Admittedly Jake Lloyd was rather irritating as Anakin Skywalker; but which child actor isn’t irritating? And, in my opinion, Hayden Christensen’s performance was worse. But, the important thing of showing Vader as an innocent child is that it makes the story that more tragic. Anakin is an incredibly gifted young boy and is doomed to a life of poverty and slavery. He, however, remains hopeful in the chance that he might lift himself and his mother out of this pitiful existence. He finally does get this chance, but he then is faced with being separated from his mother. From this point on, his journey to becoming a Jedi is paved with a bad mix of sorrow and fear which ultimately leads to his descent to the dark side. This surely isn’t his fault; right? He just wanted a better life and any little boy would miss his mother. So where does the blame lie? With the Jedi council? Obi Wan? Qui Gon? The moral circumstances of the Star Wars universe become murkier, and for better or for worse, “The Phantom menace” does add to the Darth Vader legacy. The more you think about it, the more interesting it is. He’s the result of the virgin birth so he should be Jesus or something, but he ends up as one of the greatest cinematic villains of all time. Mind you this could all be attributed to Lucas being deranged whilst creating this movie, but it is interesting mythology that’s left unexplained which is an actually okay thing to do in cinema; audiences don’t always have to be spoon-fed.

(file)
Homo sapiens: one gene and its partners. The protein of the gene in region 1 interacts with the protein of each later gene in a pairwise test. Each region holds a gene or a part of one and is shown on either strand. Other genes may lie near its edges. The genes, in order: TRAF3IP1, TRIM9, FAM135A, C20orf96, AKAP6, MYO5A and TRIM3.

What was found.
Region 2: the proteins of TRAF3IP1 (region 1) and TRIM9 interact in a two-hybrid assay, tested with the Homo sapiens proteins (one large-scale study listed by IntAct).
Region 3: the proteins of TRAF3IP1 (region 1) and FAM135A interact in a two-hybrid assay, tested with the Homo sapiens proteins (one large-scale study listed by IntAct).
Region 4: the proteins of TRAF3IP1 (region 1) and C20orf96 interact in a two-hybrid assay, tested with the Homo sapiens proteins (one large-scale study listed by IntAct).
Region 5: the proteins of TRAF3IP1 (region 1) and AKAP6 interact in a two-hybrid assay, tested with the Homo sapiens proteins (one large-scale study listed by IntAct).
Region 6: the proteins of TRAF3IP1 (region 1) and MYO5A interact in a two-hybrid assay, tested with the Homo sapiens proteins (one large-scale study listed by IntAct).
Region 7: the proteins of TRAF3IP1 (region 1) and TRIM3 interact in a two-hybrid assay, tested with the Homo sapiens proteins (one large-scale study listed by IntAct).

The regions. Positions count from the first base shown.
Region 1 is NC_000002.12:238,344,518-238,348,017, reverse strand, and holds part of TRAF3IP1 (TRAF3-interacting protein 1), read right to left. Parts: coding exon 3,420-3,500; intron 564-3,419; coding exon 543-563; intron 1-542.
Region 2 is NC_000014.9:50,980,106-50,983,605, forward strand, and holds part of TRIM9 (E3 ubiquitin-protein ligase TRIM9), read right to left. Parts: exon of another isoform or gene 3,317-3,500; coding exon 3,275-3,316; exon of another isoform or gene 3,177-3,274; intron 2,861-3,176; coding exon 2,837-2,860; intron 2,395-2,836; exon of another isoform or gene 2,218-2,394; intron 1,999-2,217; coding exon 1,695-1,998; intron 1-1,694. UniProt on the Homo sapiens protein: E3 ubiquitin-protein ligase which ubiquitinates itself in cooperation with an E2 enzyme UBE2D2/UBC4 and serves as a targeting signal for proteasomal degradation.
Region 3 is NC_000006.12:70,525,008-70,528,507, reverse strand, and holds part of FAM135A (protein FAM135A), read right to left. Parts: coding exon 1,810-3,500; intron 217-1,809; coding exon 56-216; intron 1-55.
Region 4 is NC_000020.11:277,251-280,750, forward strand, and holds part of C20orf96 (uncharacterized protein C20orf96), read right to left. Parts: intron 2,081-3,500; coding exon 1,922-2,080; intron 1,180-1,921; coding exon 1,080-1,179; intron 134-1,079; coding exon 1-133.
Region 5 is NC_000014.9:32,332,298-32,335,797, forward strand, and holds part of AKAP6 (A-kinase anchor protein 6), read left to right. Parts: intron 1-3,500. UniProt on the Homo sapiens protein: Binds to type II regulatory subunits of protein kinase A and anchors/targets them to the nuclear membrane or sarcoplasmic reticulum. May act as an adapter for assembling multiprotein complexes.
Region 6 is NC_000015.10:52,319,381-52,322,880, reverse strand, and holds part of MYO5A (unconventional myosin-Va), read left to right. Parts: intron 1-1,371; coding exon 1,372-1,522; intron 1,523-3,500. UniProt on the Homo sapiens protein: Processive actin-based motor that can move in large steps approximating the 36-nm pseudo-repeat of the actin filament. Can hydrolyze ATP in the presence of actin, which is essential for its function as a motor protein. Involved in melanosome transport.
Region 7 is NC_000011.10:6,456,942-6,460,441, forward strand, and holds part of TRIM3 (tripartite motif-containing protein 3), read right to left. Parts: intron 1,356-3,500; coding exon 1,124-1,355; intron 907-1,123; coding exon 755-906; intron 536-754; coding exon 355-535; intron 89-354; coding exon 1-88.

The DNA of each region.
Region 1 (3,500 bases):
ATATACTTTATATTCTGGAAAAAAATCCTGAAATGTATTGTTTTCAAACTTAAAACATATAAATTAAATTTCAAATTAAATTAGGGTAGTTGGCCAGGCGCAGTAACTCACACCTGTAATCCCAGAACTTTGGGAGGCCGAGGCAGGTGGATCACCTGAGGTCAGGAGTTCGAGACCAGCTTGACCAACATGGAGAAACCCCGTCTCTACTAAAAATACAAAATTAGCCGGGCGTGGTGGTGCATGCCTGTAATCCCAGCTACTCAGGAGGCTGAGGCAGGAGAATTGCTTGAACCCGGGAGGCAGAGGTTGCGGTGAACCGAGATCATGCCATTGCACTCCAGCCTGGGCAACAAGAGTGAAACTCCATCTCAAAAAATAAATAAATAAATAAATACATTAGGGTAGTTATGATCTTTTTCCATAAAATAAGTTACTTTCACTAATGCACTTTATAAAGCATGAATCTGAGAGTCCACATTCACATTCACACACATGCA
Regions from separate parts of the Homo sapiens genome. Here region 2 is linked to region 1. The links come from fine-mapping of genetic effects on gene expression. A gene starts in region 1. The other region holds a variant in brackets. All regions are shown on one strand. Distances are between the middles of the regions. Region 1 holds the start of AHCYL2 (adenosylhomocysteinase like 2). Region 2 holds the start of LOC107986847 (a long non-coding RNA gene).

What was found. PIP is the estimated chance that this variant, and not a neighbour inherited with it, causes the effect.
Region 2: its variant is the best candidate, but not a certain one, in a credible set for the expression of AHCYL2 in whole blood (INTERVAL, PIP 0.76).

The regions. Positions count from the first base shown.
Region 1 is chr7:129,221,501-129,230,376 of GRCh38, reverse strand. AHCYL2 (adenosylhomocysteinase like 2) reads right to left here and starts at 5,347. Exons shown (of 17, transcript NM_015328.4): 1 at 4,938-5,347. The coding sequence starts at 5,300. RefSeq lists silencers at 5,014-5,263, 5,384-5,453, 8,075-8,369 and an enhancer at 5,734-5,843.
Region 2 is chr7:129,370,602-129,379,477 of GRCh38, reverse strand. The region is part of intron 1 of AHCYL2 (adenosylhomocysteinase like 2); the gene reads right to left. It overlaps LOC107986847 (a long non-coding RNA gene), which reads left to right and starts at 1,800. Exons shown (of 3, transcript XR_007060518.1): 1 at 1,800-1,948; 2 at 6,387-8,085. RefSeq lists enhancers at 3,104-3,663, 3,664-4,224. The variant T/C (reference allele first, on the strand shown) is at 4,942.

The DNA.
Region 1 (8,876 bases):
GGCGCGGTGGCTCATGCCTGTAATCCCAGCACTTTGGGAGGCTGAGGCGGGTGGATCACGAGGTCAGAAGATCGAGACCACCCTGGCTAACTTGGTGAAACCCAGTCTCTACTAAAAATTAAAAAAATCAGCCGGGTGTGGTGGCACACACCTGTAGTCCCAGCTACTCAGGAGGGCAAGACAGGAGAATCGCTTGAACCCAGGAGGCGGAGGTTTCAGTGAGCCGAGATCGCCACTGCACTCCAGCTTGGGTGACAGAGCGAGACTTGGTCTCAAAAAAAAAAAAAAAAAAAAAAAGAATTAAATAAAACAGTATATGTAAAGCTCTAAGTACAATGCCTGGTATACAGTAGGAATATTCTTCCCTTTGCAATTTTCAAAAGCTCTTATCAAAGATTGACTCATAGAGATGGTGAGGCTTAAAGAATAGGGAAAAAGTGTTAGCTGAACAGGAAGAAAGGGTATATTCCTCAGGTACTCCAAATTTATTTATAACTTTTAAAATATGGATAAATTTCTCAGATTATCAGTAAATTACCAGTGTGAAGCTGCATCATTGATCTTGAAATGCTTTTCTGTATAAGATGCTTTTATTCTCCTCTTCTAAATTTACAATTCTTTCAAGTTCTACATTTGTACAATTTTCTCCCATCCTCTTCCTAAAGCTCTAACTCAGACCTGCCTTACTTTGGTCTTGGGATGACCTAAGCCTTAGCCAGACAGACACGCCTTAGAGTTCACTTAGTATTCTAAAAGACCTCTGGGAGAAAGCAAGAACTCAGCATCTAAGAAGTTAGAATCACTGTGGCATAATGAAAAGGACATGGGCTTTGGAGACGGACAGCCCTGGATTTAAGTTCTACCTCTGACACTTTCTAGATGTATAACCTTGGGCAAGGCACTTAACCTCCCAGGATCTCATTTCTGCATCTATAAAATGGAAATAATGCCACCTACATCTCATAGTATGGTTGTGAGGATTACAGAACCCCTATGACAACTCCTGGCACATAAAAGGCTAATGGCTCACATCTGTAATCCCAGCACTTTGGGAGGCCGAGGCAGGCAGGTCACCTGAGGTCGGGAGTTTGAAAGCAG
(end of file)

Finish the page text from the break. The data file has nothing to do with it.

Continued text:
I also think it was a… wait for it… great origin story for Obi Wan Kenobi. You can truly see where Ben Kenobi gets his gutsy behaviour from (on a side note Qui Gon Jin is so fucking cool). More importantly, it shows the moment when Obi Wan takes Anakin under his wing, and this really sets you up for the emotional kicks in the teeth in Revenge of the Sith: “You were the Chosen One! You were supposed to bring balance to the Force, not leave it in darkness!” Shit… pass the tissues. It also raised the importance of A New Hope because I don’t think we could have imagined how hurt Vader and Kenobi must have felt at meeting again if we hadn’t have seen the prequels. The whole thing is made worse as honestly, Obi Wan trained Anakin with major reluctance to be honest. He only did so because his Master made him promise to do so as he died in his arms. Brutal.